Simplicity and Freedom


Blog 5 December 1st, 2020


Simplicity is Freedom


Sometimes simplicity implies doing little or doing without. In reality simplicity frees us to do much of what has true meaning, and purpose accompanied by the gift of abundance. For like the meek in the beatitudes who will inherit the earth those who live a simple life, as those who seek to own and control little, find that they are free to enjoy and receive everything, while leaving an imprint on nothing. Thus, we find simplicity akin to humility.

Likewise, simplicity should not be thought of as inaction. In fact, simplicity frees us for action that has true impact, not by what we do but by who we are in Christ Jesus. This is action that carries great purpose and meaning because it is nonviolent and restorative in its movement. Thus, we find simplicity to be just.

Simplicity begins inwardly and then flows outwardly. Inward simplicity is to be centered in Christ Jesus who is the Truth that sets us free. Richard Foster writes on page 92 of his book titled, Freedom of Simplicity…


“What will set us free from this bondage to the ever-spiraling demands that are placed upon us? The answer is found in the grace of Christian simplicity.”


We do not have to look far in the history of Christianity to see that simplicity was paramount among those who truly impacted the world for glory of God. The desert Abba’s and Amma’s; Francis and Clare of Assisi, Ignatius of Loyola, John Wesley, Francis Asbury, Mother Teresa just to mention a few. The simple life centered on and united in Christ Jesus set these and countless others free to be who God called them to be.

The Contemplative life, at its core, is simple in that it wills one thing, which is to know and to be responsive to God’s presence and action within and around us. Not that we have nothing to do, but that all we do flows out of a free unhurried way of being, as those centered in Christ Jesus. Simplicity thus becomes a contemplative posture that opens the door to being drawn closer to union with God, by the grace of God, that we may be set free to live in and for God.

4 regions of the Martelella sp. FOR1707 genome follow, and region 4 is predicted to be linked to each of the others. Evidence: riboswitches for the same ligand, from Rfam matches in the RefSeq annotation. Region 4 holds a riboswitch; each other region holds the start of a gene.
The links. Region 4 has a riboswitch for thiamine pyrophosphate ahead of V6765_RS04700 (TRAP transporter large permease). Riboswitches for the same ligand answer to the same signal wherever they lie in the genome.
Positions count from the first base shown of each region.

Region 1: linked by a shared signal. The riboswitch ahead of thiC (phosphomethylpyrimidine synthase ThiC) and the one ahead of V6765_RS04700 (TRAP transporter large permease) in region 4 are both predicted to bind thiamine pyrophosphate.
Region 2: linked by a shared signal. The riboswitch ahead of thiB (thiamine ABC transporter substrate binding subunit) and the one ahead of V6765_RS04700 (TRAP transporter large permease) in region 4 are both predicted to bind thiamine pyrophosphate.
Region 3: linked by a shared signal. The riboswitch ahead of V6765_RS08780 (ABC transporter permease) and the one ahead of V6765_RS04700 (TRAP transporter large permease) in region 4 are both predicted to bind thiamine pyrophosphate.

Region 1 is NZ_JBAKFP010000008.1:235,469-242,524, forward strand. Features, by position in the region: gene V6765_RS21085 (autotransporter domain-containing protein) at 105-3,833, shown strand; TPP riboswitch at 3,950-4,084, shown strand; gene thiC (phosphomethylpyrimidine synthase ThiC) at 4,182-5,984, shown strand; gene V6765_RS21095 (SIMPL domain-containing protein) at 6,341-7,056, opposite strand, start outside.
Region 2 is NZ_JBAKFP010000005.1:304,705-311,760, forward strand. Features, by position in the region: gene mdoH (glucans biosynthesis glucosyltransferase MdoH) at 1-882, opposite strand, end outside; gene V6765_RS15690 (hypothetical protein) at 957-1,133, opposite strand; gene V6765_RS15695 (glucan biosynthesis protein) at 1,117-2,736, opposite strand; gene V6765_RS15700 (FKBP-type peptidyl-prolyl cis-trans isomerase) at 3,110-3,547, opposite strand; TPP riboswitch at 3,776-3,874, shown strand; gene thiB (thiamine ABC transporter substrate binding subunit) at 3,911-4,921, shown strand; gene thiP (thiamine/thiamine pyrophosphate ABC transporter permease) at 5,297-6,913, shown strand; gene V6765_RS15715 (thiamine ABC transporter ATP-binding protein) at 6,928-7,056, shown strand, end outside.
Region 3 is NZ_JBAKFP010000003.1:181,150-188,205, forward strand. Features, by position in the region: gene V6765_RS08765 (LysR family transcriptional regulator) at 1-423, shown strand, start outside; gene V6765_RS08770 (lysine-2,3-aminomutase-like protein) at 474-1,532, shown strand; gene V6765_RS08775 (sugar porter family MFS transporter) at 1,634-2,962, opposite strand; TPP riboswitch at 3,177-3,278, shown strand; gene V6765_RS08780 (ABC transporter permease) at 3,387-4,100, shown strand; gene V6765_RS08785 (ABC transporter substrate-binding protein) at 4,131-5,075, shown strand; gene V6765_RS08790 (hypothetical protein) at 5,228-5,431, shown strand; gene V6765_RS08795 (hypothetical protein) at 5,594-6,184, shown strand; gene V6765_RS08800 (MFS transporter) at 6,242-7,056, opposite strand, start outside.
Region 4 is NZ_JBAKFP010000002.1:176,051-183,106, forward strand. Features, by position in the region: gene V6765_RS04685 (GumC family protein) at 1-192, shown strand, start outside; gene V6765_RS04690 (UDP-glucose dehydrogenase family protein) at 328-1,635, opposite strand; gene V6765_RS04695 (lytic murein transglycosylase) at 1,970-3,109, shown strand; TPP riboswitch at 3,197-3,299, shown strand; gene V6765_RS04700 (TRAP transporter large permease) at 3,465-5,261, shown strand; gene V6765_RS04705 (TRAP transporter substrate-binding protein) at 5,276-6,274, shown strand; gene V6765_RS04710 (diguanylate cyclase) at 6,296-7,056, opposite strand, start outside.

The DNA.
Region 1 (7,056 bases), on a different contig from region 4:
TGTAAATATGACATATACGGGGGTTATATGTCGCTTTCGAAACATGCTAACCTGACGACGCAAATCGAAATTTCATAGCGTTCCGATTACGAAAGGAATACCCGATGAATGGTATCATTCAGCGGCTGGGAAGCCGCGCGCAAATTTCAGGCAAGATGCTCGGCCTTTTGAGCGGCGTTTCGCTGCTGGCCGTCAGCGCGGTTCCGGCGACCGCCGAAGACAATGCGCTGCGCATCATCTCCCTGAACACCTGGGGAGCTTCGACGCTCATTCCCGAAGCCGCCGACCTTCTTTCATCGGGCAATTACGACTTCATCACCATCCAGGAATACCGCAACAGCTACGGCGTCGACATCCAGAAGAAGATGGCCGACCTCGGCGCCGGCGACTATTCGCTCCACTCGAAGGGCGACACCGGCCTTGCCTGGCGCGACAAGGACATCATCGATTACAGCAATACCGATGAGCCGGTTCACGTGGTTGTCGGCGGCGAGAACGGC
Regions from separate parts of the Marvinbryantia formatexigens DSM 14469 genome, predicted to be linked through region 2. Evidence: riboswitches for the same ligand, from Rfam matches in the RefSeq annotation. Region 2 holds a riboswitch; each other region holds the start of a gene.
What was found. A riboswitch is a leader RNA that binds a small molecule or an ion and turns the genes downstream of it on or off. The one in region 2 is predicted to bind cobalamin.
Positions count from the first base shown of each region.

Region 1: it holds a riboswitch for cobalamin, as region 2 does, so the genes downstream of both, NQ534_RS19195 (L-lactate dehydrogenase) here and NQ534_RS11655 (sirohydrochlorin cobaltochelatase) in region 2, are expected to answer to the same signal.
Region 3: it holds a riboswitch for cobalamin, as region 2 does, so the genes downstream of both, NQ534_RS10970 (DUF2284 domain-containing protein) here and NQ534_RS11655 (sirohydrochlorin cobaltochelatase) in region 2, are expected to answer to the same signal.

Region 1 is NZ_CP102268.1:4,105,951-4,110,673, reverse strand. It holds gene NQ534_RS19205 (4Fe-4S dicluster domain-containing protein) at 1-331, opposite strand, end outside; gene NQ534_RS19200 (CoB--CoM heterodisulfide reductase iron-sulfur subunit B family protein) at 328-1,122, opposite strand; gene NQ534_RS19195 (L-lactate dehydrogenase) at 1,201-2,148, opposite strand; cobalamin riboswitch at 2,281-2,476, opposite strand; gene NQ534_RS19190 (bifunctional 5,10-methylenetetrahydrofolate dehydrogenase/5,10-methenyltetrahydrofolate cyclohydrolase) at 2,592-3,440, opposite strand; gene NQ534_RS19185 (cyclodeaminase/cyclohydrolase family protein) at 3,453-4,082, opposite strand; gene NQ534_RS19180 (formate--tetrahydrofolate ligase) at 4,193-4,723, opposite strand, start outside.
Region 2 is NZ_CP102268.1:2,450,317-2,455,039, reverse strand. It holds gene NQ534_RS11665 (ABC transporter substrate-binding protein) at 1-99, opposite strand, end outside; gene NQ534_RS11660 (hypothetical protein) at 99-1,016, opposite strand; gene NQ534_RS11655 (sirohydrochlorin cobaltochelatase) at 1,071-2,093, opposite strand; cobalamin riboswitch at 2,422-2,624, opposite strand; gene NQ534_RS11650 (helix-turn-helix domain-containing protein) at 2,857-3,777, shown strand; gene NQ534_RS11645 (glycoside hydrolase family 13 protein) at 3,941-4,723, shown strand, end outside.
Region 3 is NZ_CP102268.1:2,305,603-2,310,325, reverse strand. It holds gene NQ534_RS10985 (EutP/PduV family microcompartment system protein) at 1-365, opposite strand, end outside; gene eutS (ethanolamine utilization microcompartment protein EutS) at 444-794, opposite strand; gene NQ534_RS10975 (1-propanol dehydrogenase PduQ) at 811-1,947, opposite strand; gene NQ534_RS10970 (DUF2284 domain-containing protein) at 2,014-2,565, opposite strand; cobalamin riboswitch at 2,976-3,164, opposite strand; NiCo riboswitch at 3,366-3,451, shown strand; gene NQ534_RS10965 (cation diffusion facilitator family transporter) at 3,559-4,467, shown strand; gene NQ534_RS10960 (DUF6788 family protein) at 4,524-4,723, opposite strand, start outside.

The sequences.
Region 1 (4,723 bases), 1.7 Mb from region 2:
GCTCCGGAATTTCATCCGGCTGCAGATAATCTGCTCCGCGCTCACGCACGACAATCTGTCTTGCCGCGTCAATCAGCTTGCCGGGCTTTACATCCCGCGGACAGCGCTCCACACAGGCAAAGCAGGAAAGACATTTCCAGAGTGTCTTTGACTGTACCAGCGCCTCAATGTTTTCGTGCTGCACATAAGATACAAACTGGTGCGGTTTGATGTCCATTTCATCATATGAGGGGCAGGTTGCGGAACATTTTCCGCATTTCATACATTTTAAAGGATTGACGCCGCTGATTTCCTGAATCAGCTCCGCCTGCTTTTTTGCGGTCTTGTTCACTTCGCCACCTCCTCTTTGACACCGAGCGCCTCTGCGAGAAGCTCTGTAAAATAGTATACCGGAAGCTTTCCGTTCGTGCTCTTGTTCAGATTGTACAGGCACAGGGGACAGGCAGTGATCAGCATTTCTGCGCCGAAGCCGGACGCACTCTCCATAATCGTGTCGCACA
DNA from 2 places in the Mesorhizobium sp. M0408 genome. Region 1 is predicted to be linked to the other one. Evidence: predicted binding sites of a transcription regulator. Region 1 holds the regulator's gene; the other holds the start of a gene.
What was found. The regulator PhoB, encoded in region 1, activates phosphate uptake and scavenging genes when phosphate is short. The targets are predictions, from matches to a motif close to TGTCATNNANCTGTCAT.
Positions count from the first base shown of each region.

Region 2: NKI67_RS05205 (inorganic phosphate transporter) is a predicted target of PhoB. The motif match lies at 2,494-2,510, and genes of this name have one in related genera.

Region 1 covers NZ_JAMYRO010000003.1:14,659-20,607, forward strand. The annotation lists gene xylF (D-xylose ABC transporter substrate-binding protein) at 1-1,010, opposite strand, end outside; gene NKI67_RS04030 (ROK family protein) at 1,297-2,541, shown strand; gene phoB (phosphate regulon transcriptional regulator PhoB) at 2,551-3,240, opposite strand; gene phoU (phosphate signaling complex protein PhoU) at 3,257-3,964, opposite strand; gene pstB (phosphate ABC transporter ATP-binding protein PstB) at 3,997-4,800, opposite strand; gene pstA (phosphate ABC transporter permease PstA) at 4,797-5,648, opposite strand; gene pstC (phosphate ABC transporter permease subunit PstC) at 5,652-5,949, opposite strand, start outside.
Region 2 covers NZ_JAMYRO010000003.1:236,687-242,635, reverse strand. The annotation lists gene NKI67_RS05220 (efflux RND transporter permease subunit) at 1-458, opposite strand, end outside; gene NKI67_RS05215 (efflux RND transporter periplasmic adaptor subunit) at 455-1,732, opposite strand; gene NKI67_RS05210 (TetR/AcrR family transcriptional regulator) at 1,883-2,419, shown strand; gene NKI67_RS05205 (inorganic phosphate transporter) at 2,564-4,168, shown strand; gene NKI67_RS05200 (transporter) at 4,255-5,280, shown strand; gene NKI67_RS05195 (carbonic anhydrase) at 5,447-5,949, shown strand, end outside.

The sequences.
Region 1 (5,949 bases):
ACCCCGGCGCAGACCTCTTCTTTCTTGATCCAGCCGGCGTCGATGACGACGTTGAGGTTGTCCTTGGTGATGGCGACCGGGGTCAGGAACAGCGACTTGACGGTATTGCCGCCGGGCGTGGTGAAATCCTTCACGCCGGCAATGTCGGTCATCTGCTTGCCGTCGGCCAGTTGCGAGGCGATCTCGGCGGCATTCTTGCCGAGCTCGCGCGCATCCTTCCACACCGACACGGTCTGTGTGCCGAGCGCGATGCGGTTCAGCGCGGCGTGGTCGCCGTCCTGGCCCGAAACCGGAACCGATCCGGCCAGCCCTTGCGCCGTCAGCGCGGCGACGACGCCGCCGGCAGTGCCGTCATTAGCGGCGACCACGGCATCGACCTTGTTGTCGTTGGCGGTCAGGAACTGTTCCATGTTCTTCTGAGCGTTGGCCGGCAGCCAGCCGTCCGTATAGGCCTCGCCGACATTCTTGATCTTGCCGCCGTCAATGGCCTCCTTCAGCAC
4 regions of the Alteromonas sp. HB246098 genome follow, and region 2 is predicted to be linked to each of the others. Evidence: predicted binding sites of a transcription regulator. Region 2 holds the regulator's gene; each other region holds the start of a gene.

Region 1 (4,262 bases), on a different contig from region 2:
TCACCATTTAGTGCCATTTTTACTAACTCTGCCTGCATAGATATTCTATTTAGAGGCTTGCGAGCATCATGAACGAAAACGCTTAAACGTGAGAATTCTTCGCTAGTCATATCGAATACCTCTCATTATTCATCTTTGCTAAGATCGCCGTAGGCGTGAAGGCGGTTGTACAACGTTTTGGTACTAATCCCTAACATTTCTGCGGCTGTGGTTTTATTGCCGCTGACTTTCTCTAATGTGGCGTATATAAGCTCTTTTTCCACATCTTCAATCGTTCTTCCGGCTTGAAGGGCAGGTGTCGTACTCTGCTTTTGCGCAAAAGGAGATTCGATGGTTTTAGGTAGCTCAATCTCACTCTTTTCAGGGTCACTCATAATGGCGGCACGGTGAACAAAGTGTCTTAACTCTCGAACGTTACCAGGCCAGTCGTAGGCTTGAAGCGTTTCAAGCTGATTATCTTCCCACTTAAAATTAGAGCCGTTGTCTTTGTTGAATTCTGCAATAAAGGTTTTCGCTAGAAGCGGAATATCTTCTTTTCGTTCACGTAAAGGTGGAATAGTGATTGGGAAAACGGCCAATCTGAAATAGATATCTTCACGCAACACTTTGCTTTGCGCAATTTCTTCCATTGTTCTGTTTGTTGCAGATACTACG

In its most pure form simplicity is the ruthless removal of all that is not God from our lives. It is a way that explores being undistracted by image, thought, or even concept, so we may simply listen to God. Silent wordless reflection that flows out spiritual practices such as mental prayer, centering prayer, prayer of silence, or lectio divina. These are often referred to as contemplative prayer.1 Evagrius Ponticus (345-399), also called Evagrius the Solitary, captures this simple way of knowing God with this well-known statement from his book Chapters on Prayer, chapter 61.


“If you are a theologian you pray, if you truly pray you are a theologian”


The Christian contemplative’s deepest desire is to grow, by the grace of God, into a way of being where we can simply be our true, naked, unadorned, pure selves with and in God, the One, who truly is, the great I AM. Simplicity is a necessary early component of the contemplative way of being as it is the first and necessary step to removing of all that would keep us from such a wondrous union with God.


God bless you all.

Gene Yotka

1 A good spiritual director can be of great help in developing this silent way of being.



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